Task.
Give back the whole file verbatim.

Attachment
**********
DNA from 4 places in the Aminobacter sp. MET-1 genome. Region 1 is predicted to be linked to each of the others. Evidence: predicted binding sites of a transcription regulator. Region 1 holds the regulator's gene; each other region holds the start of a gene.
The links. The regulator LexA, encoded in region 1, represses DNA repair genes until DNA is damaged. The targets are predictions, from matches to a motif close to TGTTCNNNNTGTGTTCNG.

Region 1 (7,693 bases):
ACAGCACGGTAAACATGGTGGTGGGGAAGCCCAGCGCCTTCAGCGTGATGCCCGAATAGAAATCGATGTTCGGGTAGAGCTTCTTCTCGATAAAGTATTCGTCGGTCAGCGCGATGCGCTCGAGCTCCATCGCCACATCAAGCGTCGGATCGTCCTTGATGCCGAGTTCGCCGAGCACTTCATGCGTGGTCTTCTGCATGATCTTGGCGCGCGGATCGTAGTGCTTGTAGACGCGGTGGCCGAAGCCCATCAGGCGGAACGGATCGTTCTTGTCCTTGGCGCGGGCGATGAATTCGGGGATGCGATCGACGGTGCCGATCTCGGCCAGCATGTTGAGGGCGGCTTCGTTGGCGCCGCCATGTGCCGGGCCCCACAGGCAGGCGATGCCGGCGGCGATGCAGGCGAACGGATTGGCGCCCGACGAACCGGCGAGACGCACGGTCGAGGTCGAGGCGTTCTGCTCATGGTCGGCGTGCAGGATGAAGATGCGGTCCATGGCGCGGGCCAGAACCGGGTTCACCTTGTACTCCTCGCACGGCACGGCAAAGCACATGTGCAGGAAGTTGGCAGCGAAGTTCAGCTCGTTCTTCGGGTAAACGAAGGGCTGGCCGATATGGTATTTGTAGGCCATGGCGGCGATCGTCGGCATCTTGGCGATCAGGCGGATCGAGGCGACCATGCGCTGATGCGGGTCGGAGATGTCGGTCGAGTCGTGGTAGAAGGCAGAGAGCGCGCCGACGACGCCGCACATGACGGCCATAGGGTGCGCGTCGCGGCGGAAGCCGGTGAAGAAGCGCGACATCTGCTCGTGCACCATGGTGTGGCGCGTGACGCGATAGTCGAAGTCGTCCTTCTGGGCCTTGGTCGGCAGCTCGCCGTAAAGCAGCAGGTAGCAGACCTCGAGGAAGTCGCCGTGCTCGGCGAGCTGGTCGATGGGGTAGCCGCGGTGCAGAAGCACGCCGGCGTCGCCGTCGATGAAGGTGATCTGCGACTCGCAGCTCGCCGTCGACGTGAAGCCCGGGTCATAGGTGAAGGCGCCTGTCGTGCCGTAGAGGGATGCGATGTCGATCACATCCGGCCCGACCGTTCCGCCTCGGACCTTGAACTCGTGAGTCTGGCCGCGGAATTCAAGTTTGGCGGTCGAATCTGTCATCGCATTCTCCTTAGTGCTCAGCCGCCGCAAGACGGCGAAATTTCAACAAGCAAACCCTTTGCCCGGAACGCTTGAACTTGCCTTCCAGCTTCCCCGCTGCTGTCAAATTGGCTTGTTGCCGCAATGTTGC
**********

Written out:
DNA from 4 places in the Aminobacter sp. MET-1 genome. Region 1 is predicted to be linked to each of the others. Evidence: predicted binding sites of a transcription regulator. Region 1 holds the regulator's gene; each other region holds the start of a gene.
The links. The regulator LexA, encoded in region 1, represses DNA repair genes until DNA is damaged. The targets are predictions, from matches to a motif close to TGTTCNNNNTGTGTTCNG.

Region 1 (7,693 bases):
ACAGCACGGTAAACATGGTGGTGGGGAAGCCCAGCGCCTTCAGCGTGATGCCCGAATAGAAATCGATGTTCGGGTAGAGCTTCTTCTCGATAAAGTATTCGTCGGTCAGCGCGATGCGCTCGAGCTCCATCGCCACATCAAGCGTCGGATCGTCCTTGATGCCGAGTTCGCCGAGCACTTCATGCGTGGTCTTCTGCATGATCTTGGCGCGCGGATCGTAGTGCTTGTAGACGCGGTGGCCGAAGCCCATCAGGCGGAACGGATCGTTCTTGTCCTTGGCGCGGGCGATGAATTCGGGGATGCGATCGACGGTGCCGATCTCGGCCAGCATGTTGAGGGCGGCTTCGTTGGCGCCGCCATGTGCCGGGCCCCACAGGCAGGCGATGCCGGCGGCGATGCAGGCGAACGGATTGGCGCCCGACGAACCGGCGAGACGCACGGTCGAGGTCGAGGCGTTCTGCTCATGGTCGGCGTGCAGGATGAAGATGCGGTCCATGGCGCGGGCCAGAACCGGGTTCACCTTGTACTCCTCGCACGGCACGGCAAAGCACATGTGCAGGAAGTTGGCAGCGAAGTTCAGCTCGTTCTTCGGGTAAACGAAGGGCTGGCCGATATGGTATTTGTAGGCCATGGCGGCGATCGTCGGCATCTTGGCGATCAGGCGGATCGAGGCGACCATGCGCTGATGCGGGTCGGAGATGTCGGTCGAGTCGTGGTAGAAGGCAGAGAGCGCGCCGACGACGCCGCACATGACGGCCATAGGGTGCGCGTCGCGGCGGAAGCCGGTGAAGAAGCGCGACATCTGCTCGTGCACCATGGTGTGGCGCGTGACGCGATAGTCGAAGTCGTCCTTCTGGGCCTTGGTCGGCAGCTCGCCGTAAAGCAGCAGGTAGCAGACCTCGAGGAAGTCGCCGTGCTCGGCGAGCTGGTCGATGGGGTAGCCGCGGTGCAGAAGCACGCCGGCGTCGCCGTCGATGAAGGTGATCTGCGACTCGCAGCTCGCCGTCGACGTGAAGCCCGGGTCATAGGTGAAGGCGCCTGTCGTGCCGTAGAGGGATGCGATGTCGATCACATCCGGCCCGACCGTTCCGCCTCGGACCTTGAACTCGTGAGTCTGGCCGCGGAATTCAAGTTTGGCGGTCGAATCTGTCATCGCATTCTCCTTAGTGCTCAGCCGCCGCAAGACGGCGAAATTTCAACAAGCAAACCCTTTGCCCGGAACGCTTGAACTTGCCTTCCAGCTTCCCCGCTGCTGTCAAATTGGCTTGTTGCCGCAATGTTGC